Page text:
National Library of Scotland, Causewayside Building

Client: National Library of Scotland


The Causewayside Building is located on the corner of Causewayside and Salisbury place, on the site of the former Middlemass Biscuit Factory.  It is the largest property within the National Library of Scotland estate. The building was constructed in 2 phases and designed to provide areas for staff, public, map room and collection storage initially with the flexibility to convert staff and public areas to collection storage over time.  Phase 1 to the north was completed in 1987 and Phase 2 to the south was completed in 1994.



The building had shown failures in the stonework, glazing system and roof coverings.  Investigations concluded that to resolve the issues it was necessary to replace the external envelope. LDN Architects approach was similar to that for a listed building. Proposals were developed and new cladding materials and systems selected to retain the overall appearance of the original building whilst incorporating more robust and simplified details to ensure a weathertight envelope with significant improvements in airtightness and thermal performance.


The existing roof cladding was replaced with a new standing seam aluminium system capable of covering the main roof areas without cross joints whilst accommodating movement. Sheets are colour matched to the original building with long joints aligned to the existing grid to replicate the original design. The system incorporates insulation to meet current standards. A dark grey single ply membrane has been used on less visible areas of roof to deal with complex interfaces and in the existing planters. Existing roof access walkways and steps were also replaced and extended.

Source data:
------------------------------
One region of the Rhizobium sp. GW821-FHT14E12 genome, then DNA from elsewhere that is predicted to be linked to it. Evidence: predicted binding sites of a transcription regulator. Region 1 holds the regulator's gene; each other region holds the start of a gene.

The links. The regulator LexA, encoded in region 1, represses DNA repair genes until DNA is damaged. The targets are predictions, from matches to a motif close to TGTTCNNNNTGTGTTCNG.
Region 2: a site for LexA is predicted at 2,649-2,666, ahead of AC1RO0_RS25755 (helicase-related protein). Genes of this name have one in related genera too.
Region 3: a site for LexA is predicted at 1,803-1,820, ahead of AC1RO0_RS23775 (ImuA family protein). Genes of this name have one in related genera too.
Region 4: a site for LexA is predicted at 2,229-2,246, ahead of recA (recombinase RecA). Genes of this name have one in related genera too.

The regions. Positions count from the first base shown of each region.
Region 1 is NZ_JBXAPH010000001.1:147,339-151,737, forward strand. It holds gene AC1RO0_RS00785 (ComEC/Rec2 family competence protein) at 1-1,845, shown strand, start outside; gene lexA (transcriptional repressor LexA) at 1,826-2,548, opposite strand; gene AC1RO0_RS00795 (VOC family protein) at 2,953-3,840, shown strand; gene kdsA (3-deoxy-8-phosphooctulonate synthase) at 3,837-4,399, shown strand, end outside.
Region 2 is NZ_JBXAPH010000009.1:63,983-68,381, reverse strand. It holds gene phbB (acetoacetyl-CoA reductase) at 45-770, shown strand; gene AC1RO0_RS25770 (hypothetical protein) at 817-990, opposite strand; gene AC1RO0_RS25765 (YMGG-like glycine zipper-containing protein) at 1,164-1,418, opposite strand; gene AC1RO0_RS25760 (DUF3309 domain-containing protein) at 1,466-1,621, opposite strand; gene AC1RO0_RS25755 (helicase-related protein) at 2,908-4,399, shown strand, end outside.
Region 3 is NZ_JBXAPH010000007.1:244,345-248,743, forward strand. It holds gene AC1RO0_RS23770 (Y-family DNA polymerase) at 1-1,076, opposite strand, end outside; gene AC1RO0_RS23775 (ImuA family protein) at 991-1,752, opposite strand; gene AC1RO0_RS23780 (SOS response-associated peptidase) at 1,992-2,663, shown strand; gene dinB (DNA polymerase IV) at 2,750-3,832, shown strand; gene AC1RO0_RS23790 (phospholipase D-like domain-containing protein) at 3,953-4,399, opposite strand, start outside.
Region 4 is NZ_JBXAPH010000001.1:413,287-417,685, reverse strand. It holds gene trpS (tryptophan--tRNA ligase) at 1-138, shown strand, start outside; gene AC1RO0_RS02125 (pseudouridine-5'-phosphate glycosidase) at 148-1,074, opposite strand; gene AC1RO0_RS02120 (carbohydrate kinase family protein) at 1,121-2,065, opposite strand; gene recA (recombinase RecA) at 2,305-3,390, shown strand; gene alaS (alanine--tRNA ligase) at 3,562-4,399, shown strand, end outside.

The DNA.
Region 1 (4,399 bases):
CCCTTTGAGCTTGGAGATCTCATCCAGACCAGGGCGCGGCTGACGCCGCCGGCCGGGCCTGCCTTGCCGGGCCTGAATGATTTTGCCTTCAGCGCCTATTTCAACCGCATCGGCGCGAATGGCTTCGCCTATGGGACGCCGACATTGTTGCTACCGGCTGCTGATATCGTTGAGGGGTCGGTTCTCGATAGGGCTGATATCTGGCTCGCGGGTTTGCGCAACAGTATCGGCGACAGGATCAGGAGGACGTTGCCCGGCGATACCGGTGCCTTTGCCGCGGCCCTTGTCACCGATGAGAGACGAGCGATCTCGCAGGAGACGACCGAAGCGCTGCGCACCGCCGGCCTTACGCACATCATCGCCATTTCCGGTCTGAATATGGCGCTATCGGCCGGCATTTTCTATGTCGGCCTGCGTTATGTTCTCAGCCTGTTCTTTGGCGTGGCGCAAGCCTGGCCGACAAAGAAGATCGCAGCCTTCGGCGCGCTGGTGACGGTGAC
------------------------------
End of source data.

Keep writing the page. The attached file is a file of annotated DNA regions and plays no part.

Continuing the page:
The existing glazing system, which utilised a bespoke 100x100mm aluminium frame, has been replaced with a standard, mullion drained curtain walling system, double glazed into a 60x160mm frame. The frame is colour matched to the original building and aligned to the existing grid to replicate the original design. The different frame size is accommodated at the perimeter of screens with insulated flashings. Abutment upstand flashings have also been increased to improve weathering.


The existing stonework was replaced with a new, more durable sandstone, similar in appearance to the existing and to match the original stone profiles. In some locations drips have been introduced at wall heads to improve weathering.  New insulation was incorporated in the cavity which, although limited in thickness, provides an improved thermal performance.


The construction works were completed over a 3 year period during which time the building remained occupied and open to the public.



Get in touch to see how we can help you

Contact us →